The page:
At this point, the transaction is Pending and cannot be treated as safe. However, we can always inform the user that we immediately noticed the payment. This pair of tools allows us to review the blockchain without having a wallet. I strongly recommend you connect and open the Wallet only and only when it is necessary. In this piece of code, I used an address where I transferred some amount of coins, but they have not been mined yet.
Therefore, I can see that the txs method returns a list of transactions with only one element which has no confirmations. There are two ways of getting information about the transaction now — the first one is to save the transaction id from the pending list and track its status with a cronjob or another system, or listen to the last published block and get a list of transactions included in it.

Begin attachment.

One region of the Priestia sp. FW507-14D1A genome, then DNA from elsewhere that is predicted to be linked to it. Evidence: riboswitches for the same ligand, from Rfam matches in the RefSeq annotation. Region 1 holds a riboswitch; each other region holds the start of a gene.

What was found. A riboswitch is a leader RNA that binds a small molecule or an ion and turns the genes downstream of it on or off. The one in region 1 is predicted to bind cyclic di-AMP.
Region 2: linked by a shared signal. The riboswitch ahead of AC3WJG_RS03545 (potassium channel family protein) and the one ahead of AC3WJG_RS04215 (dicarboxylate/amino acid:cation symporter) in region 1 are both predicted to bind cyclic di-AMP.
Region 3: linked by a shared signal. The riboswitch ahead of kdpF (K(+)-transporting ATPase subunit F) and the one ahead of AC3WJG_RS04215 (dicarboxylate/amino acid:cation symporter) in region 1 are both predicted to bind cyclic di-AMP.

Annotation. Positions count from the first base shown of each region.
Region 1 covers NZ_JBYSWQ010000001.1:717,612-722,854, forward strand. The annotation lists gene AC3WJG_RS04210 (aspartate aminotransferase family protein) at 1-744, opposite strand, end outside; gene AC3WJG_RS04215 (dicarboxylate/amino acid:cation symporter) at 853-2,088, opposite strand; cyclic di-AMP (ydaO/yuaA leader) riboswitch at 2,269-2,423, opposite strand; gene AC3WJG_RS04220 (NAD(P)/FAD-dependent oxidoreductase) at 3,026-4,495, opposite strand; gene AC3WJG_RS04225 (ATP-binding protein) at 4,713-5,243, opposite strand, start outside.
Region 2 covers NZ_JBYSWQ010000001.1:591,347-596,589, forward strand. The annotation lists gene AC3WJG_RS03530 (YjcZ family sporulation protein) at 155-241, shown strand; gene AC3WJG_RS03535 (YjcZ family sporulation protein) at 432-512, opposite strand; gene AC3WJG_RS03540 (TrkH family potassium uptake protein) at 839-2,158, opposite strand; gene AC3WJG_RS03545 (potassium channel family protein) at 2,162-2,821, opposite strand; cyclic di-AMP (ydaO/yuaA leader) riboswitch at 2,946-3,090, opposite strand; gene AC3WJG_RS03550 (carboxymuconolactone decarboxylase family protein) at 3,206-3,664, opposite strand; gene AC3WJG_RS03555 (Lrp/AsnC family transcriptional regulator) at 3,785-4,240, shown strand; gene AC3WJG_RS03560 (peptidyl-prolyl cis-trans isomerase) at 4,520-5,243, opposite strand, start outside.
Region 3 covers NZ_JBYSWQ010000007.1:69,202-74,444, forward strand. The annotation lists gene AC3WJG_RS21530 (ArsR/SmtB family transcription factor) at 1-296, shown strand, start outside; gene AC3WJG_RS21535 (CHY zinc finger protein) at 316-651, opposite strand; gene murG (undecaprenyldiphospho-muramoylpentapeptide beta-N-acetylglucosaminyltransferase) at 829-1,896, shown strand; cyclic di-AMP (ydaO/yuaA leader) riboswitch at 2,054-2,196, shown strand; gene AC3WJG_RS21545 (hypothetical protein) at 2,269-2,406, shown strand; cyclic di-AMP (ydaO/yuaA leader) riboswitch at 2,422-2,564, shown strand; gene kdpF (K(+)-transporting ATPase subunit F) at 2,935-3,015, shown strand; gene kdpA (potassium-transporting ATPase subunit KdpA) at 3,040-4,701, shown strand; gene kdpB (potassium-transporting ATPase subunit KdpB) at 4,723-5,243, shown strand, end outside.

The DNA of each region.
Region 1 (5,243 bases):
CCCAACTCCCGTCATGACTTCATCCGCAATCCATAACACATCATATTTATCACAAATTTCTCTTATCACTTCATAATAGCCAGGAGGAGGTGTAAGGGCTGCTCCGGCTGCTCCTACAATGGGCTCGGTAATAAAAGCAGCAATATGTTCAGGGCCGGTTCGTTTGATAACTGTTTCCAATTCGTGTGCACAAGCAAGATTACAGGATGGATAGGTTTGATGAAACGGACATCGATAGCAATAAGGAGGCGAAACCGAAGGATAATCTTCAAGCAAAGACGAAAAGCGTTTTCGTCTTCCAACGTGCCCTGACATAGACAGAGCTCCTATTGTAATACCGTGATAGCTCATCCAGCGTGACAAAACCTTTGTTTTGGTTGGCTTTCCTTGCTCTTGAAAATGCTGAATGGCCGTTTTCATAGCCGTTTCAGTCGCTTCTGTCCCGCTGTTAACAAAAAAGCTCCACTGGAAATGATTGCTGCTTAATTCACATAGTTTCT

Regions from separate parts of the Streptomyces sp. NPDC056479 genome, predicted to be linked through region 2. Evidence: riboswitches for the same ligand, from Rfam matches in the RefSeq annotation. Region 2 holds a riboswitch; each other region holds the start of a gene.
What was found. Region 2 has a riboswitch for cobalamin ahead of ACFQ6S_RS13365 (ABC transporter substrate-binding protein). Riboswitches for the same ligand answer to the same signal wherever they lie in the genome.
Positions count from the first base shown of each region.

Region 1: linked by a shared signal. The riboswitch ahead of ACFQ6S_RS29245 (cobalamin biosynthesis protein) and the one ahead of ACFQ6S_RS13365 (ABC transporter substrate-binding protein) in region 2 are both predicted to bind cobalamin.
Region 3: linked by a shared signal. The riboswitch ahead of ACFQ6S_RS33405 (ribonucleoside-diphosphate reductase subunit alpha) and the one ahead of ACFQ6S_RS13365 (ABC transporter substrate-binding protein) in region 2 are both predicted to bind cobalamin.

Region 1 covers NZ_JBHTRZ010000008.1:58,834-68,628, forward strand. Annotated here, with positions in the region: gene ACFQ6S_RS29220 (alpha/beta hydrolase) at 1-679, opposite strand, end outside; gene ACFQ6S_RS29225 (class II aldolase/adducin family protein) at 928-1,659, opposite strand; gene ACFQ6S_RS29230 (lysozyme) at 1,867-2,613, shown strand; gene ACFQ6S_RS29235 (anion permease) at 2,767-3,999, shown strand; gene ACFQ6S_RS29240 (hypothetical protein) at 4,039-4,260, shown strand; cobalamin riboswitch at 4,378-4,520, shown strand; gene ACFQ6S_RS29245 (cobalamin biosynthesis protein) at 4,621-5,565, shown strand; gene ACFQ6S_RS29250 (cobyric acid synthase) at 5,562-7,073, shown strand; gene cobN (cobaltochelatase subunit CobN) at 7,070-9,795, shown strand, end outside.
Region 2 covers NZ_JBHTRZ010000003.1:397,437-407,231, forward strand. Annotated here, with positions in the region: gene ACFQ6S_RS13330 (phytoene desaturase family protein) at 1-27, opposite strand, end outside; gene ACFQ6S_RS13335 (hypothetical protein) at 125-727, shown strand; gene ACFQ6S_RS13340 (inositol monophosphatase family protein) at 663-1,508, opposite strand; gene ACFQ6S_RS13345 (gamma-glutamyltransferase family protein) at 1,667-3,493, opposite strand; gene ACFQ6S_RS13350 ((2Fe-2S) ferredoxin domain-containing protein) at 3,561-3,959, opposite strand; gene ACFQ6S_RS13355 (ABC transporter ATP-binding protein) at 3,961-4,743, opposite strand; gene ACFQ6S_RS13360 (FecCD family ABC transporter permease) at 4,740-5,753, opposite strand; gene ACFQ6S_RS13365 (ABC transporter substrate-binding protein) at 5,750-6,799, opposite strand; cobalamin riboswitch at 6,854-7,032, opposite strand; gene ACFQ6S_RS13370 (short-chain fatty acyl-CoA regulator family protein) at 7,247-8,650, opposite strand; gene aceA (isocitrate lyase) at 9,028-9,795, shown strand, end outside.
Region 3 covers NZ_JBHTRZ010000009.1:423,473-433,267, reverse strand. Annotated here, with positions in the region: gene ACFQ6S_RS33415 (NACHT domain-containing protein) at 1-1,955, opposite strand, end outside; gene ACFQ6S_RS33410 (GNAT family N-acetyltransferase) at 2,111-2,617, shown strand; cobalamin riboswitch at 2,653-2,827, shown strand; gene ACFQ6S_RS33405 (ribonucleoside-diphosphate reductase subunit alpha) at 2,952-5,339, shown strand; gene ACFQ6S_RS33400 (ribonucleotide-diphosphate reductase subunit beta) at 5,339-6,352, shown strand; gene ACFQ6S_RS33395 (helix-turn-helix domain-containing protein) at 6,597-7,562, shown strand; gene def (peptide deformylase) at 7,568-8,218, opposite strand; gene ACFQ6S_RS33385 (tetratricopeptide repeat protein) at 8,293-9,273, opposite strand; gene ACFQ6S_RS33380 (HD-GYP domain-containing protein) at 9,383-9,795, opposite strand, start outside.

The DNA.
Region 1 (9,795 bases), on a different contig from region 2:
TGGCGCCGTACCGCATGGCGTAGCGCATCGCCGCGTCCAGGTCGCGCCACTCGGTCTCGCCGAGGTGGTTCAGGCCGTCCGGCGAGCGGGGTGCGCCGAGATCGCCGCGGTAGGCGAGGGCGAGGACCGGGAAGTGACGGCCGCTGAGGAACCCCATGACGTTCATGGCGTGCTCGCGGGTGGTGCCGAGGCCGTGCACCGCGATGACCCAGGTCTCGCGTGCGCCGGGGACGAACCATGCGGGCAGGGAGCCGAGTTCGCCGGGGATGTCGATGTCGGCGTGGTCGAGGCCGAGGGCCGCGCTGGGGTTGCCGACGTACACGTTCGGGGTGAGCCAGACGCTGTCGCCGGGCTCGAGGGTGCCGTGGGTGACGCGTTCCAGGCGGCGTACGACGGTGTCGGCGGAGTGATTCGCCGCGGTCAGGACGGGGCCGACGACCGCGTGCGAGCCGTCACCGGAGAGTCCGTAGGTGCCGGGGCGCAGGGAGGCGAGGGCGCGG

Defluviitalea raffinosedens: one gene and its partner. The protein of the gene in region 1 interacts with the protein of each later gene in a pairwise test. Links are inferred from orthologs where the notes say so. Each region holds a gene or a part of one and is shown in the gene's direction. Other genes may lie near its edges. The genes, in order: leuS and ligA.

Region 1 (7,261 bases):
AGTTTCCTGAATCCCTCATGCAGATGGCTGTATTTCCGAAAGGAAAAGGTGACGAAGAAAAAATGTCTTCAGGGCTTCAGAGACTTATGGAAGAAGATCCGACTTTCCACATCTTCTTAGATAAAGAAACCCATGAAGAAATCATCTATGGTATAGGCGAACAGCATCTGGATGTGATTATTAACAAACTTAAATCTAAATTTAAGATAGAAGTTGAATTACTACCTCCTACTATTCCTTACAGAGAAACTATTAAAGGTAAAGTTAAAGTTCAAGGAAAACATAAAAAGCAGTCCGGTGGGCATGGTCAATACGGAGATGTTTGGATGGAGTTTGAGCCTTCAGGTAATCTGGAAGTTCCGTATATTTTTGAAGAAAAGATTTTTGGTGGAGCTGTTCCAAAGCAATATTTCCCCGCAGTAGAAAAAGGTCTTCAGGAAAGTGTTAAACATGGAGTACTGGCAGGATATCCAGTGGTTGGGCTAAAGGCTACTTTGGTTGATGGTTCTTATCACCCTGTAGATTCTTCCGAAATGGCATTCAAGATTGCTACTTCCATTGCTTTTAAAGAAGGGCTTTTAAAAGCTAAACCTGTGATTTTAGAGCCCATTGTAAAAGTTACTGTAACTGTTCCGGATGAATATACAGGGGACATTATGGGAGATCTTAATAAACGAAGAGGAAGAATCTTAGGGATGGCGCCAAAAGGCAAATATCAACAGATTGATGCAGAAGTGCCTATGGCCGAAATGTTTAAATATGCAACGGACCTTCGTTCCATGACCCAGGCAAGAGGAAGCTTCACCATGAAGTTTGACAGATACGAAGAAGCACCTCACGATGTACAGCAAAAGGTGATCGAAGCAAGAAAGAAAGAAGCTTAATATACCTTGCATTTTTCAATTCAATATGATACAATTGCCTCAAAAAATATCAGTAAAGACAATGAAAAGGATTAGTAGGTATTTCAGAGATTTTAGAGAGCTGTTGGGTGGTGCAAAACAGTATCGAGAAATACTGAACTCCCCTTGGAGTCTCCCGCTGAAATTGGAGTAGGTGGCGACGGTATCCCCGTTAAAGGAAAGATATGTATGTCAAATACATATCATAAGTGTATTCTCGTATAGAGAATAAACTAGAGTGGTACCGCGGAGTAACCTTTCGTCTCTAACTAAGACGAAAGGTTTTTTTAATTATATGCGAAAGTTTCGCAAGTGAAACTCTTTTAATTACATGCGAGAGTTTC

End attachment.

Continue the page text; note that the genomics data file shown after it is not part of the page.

It does not mean it is better, just different. This is one of the approaches for getting information about the current payment status. If you already got the transaction ID, then you can omit this step and go directly to step four. But sometimes, it happens that you are not able to observe all addresses.
When you run a really successful business, you probably open hundreds of addresses every day, and checking pending transactions for all of them may be a time- and resource-consuming process. That's why I prefer to observe the latest block in the blockchain. The block includes a list of mined transactions. We will review those transactions and compare receivers with our saved addresses. If we find any of the addresses in our database, we have a match; we can save the transaction ID and just wait for confirmations.
This will return a full set of data including a list of transactions. Unfortunately, the list of transactions includes only the IDs, so we need to go through all those IDs and get the transaction data from another method called tx.
I prepared the code: As you can see, the latest block has two transactions, but the receivers are pretty well hidden. This is because they are stored in the vout section. You can notice that the response includes two sections — vin value in , and vout value out. Those are arrays because Bitcoin does not make a transfer from one address to another, but from a bunch of addresses in the same wallet to whatever is specified.